Zerbino and Isabella ride along and find a trio of knights in the woods. It’s actually two knights and a third kept prisoner. Both Orlando and Isabella know them. The prisoner is Odorico, the guy Zerbino left Isabella with and who promptly tried to assault her. I think this happened in a canto we read, but I’m too tired to look it up. The other two guys are Corebo and Almonio, Zerbino’s other pals. They explain how they captured Odorico and were bringing him to face justice. But now that Zerbino’s there, they can give the miscreant over to him for judgment. 

Odorico promptly begs for his life. Zerbino listens, but knows only death will right the wrong done. Still for friendship’s sake he stays his hand. Then, as if sent by God to deliver him from this decision, a horse and rider appears. Who can this be who will solve all his problems? Why it’s none other than Grabina, our favorite evil crone! They catch her horse and drag her down. By rights Zerbino should punish both, but instead he gives them to each other. He makes Odorico pledge to protect Gabrina for a year just as Marfisa made Zerbino pledge. Odorico accepts and rides away with Gabrina, and out of the story they go! Ariosto can’t say what happens to them, but he read a story in a book that killed Odorico killed Gabrina a day later and then Almonio killed Odorico. But it’s a story he heard and can’t say whether it’s true or not.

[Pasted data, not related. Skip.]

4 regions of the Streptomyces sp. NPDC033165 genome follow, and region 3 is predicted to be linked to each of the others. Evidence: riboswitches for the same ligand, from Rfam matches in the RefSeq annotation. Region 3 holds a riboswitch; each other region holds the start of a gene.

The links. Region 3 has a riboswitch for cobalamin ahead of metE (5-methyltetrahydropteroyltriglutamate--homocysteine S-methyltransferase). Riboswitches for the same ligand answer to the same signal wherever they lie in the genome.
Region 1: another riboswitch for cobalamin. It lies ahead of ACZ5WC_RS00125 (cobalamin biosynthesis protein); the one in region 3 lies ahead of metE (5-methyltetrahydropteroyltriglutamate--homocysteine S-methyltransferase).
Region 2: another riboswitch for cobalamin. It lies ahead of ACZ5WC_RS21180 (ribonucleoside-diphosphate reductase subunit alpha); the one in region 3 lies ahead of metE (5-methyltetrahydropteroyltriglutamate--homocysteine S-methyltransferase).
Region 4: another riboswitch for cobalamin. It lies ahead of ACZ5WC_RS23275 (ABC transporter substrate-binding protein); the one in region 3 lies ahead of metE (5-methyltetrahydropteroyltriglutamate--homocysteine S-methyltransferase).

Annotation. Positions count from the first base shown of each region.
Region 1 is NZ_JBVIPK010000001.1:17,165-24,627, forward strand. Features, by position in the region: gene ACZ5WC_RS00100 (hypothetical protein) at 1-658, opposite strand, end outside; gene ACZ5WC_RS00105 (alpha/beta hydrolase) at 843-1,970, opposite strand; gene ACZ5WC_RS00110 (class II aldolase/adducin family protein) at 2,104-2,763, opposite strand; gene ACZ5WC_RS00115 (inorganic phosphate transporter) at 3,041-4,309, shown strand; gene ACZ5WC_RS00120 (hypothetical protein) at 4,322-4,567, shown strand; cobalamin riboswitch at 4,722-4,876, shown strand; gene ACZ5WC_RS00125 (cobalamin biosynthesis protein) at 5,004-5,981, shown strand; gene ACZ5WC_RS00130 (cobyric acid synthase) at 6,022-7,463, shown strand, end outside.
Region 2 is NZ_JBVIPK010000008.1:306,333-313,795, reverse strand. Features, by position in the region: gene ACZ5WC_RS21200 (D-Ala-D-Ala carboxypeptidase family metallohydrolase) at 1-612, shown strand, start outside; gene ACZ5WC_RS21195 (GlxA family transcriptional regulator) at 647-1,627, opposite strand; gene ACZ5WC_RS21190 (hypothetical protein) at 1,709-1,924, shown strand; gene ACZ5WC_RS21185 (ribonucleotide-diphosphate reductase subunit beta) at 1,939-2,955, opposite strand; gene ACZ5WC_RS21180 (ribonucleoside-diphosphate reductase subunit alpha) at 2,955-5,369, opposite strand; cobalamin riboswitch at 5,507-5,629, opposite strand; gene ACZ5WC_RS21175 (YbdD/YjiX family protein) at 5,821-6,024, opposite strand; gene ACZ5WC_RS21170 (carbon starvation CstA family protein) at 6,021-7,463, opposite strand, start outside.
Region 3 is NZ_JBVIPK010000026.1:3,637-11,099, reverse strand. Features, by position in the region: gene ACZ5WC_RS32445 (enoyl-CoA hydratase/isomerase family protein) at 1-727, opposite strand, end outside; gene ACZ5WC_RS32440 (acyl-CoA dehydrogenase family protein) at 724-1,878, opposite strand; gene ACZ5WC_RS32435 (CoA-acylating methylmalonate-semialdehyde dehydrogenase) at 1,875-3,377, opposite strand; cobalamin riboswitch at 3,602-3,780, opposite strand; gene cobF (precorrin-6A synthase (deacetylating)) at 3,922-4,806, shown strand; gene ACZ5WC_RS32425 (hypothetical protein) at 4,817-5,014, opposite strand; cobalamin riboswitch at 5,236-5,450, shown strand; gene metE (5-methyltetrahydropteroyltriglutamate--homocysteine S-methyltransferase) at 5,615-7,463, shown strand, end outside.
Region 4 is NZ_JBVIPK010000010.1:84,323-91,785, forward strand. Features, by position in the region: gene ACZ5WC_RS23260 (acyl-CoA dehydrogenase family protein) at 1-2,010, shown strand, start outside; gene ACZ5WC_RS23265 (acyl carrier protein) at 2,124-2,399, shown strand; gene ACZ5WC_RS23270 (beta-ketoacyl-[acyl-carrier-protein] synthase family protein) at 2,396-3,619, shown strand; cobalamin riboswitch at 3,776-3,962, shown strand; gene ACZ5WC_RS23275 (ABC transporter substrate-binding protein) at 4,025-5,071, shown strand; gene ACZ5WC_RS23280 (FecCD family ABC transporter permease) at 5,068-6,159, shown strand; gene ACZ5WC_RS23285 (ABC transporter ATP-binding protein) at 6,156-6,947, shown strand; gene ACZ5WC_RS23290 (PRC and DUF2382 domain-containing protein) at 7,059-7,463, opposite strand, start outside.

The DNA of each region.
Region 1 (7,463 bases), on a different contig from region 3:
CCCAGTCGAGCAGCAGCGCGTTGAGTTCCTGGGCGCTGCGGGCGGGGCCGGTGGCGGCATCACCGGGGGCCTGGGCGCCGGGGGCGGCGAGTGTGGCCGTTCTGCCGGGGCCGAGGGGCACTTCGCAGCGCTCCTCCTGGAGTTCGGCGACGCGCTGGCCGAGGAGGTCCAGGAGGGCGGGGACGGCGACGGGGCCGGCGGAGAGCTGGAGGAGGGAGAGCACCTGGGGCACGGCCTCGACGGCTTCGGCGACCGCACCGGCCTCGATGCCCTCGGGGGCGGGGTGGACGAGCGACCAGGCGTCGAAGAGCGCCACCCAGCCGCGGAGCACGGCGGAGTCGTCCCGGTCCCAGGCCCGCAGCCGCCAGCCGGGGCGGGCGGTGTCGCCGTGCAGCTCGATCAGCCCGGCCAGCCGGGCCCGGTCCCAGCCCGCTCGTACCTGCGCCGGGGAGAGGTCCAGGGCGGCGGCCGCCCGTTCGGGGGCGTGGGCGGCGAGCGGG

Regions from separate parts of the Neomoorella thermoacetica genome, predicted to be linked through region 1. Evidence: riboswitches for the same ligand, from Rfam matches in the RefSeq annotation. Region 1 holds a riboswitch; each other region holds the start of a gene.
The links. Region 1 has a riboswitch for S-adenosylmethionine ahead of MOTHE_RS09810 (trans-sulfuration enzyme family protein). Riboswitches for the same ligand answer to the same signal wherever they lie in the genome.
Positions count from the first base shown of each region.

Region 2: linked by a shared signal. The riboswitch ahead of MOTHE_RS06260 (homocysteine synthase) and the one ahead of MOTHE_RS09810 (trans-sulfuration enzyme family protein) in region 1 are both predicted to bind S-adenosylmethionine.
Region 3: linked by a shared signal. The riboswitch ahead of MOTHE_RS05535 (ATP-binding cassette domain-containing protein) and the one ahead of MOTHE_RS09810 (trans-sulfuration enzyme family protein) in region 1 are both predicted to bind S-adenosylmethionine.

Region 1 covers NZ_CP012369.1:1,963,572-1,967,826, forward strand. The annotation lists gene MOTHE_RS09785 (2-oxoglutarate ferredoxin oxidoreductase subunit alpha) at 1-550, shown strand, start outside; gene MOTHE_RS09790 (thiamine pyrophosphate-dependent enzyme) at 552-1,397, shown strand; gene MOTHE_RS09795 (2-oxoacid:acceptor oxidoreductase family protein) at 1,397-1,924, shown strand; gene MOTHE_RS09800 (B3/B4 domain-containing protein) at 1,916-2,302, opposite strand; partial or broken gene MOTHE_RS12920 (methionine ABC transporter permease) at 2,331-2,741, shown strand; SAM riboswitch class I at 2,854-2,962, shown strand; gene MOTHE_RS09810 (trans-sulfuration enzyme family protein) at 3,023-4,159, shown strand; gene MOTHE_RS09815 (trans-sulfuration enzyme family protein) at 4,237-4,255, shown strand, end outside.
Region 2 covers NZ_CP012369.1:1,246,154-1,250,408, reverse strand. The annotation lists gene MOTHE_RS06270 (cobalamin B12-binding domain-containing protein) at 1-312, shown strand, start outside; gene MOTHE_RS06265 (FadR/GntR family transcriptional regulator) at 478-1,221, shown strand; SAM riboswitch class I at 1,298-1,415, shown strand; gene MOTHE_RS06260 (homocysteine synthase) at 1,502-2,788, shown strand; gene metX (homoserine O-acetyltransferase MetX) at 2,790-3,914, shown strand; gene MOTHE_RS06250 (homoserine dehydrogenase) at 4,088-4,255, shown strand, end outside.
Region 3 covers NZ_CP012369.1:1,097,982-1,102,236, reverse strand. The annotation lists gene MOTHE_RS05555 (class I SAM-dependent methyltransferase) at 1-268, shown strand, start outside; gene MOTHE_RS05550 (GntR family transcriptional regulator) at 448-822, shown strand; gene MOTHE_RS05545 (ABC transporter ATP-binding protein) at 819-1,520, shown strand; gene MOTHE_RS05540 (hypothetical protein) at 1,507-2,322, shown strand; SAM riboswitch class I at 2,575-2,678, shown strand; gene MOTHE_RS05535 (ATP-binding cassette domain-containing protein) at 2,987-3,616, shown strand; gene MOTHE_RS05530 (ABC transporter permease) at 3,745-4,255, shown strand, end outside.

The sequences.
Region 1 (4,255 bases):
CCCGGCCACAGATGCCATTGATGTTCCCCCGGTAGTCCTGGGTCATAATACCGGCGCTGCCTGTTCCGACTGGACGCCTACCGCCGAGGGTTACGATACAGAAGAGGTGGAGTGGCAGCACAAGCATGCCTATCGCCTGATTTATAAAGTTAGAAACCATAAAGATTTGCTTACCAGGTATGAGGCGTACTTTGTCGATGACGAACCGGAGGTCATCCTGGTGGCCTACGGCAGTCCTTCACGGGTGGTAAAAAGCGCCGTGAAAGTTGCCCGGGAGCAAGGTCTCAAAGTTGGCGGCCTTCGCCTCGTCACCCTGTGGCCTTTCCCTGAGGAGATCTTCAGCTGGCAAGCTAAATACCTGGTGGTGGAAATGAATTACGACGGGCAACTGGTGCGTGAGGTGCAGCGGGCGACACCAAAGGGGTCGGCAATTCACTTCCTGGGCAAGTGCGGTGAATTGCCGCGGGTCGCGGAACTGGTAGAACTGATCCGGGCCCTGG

Goodbye, Gabrina! You will always be my #1 meanie. 

All that done, Zerbino sends Almonio and Corebo away and continues on (with Isabella) looking for either Orlando or Mandricard. Soon they come upon the devastated landscape left by Orlando’s passage and find his horse, armor, and weapons. They gather it all up and put a sign over it saying don’t touch property of Orlando. Then Fiordiligi arrives. Who’s she? She’s Brandimarte’s wife. Who’s Brandimarte? He’s a knight, Orlando’s best friend gone to in search of him, and most recently seen as prisoner in the knight motel. This all happened in Canto whatever. Really, people, try to keep up!

Fiordiligi rides up all weepy because she’s been searching for her husband for months. (He’s actually back in Paris by now according to Ariosto.) I suspect she and Brandimarte are to be another pair of tragic lovers in this story. She recognizes all Orlando’s gear and fears what must have happened, but before she can do anything up rides Mandricard and Doralice. He asks what’s going on and whose stuff is all this? Zerbino explains it’s Orlando’s, and Mandricard says well, Orlando stole my dad’s sword so I’ll be taking it back now and if Orlando wants it back he can come find me. And Zerbino’s like the hell you will. And Mandricard takes the sword and says come and stop me. 

So before long the two are duelling and I will tell you true: this is actually a great bit. 

Both knights have been set up as interesting characters over multiple cantos, and the fight is depicted in heaps of the swordporn of smoting and smiting. Lances shatter. Horses die. The damsels look on awestruck and afraid. At last, Mandricard wounds Zerbino so savagely, Isabella screams at Doralice to do something. Doralice implores Mandricard to show mercy. He does and leaves with Doralice. Fiordiligi also leaves. But what of Zerbino?